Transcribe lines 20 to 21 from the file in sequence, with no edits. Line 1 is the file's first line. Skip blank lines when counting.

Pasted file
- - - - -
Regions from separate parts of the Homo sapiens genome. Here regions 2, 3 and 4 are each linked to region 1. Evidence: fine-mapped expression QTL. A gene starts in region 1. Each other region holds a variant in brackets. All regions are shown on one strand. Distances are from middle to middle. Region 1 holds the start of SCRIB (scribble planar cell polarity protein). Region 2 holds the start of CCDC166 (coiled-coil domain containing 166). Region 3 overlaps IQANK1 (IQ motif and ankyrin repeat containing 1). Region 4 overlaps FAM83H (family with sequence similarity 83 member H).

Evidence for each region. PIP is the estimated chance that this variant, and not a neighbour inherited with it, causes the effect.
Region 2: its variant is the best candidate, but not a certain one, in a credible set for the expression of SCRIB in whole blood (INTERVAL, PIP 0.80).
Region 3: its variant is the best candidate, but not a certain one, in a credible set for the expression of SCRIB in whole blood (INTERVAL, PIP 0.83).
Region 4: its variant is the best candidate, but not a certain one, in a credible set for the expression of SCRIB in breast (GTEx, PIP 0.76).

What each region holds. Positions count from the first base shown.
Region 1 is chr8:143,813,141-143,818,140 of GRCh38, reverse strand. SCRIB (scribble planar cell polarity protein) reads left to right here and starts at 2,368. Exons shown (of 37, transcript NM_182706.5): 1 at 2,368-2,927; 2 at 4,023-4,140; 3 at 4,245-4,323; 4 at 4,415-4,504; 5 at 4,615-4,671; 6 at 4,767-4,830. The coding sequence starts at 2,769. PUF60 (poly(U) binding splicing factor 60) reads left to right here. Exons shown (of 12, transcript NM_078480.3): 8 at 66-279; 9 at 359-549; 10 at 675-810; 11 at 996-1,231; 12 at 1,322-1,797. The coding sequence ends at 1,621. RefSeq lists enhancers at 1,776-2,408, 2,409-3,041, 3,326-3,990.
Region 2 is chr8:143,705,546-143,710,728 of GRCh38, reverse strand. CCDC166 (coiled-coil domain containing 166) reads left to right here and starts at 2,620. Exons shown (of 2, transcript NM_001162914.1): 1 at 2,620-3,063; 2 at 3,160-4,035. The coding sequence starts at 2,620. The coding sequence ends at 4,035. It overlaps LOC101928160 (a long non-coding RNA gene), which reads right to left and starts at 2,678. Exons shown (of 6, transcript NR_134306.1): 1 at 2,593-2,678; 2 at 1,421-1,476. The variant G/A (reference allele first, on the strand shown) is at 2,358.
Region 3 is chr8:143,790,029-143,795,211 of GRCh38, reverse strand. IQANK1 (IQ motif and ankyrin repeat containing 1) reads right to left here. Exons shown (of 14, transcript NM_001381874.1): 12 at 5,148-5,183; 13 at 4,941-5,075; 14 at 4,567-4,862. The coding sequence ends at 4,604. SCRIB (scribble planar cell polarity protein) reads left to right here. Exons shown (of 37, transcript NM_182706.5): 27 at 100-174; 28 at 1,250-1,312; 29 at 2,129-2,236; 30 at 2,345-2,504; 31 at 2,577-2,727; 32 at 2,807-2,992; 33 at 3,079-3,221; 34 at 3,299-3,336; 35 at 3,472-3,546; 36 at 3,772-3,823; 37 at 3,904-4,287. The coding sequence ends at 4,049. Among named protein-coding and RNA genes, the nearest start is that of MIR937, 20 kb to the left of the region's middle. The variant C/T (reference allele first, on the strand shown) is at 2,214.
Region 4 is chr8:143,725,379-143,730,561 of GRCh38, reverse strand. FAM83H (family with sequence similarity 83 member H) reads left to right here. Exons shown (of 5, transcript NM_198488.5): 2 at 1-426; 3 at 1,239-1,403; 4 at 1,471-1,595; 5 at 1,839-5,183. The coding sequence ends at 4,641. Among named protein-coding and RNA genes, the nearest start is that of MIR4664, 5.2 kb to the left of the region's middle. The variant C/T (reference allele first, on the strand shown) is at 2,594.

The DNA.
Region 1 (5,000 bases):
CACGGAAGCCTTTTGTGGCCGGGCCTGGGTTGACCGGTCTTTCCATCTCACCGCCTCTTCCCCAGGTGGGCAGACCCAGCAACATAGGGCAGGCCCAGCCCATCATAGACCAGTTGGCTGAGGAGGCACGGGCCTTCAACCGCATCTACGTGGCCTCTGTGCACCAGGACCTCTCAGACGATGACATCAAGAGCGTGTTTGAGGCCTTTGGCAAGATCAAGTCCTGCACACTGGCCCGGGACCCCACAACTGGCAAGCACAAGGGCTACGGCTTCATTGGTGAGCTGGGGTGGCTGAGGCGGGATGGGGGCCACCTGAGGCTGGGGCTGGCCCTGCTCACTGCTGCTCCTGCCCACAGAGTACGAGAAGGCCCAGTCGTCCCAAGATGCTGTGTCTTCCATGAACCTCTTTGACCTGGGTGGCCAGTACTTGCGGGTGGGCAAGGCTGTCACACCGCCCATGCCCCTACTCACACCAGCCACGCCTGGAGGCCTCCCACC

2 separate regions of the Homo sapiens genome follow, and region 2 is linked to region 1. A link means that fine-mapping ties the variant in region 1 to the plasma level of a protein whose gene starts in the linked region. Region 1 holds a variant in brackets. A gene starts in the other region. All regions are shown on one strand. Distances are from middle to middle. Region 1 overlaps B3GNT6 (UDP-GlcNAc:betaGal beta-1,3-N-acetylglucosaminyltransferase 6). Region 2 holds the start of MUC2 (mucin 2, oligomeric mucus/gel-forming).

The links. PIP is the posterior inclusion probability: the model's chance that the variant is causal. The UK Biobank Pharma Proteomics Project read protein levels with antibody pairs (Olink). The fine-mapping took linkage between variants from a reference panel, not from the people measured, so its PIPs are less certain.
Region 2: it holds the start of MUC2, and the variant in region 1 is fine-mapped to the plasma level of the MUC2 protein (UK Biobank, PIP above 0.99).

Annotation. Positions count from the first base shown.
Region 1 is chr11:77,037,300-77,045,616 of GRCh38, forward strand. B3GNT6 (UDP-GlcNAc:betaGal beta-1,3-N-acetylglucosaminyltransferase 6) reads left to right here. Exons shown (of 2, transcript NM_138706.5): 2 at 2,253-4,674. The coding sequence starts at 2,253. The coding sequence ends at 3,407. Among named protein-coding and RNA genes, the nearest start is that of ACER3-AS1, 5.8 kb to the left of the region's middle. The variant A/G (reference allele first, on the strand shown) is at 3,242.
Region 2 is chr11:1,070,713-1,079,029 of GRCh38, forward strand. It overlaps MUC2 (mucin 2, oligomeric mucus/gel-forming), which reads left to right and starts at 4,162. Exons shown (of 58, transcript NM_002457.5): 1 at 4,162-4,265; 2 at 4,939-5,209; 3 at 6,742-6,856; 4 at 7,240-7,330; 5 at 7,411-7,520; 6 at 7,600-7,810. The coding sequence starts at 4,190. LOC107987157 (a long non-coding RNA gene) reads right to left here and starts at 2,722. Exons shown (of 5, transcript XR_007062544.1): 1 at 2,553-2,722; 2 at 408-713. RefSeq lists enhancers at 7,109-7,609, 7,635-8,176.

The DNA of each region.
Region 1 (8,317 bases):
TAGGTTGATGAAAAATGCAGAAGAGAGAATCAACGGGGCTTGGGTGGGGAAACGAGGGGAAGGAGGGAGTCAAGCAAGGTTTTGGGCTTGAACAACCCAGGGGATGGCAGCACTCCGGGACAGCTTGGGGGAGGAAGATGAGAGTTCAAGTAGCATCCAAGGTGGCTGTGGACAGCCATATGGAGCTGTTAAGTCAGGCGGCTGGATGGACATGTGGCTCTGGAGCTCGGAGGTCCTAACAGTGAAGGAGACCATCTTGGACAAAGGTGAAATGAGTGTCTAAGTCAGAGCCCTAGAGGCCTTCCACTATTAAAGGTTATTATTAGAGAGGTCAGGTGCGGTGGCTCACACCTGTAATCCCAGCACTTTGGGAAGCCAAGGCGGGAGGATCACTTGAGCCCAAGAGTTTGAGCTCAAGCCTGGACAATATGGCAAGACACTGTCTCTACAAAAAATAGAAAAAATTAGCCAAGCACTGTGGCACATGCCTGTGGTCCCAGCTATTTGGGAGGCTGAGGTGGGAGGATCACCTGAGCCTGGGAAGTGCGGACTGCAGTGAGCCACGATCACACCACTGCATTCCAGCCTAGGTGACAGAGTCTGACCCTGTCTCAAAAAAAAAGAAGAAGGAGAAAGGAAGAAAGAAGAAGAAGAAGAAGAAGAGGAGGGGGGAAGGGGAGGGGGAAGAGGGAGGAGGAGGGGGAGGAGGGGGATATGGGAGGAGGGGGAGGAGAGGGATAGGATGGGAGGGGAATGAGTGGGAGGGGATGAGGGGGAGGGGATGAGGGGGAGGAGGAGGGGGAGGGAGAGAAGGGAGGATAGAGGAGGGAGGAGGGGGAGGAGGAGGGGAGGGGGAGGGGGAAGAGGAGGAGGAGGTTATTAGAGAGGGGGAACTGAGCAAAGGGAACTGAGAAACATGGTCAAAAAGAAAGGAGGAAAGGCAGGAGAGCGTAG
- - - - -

The DNA of each region.
Region 1 (8,317 bases):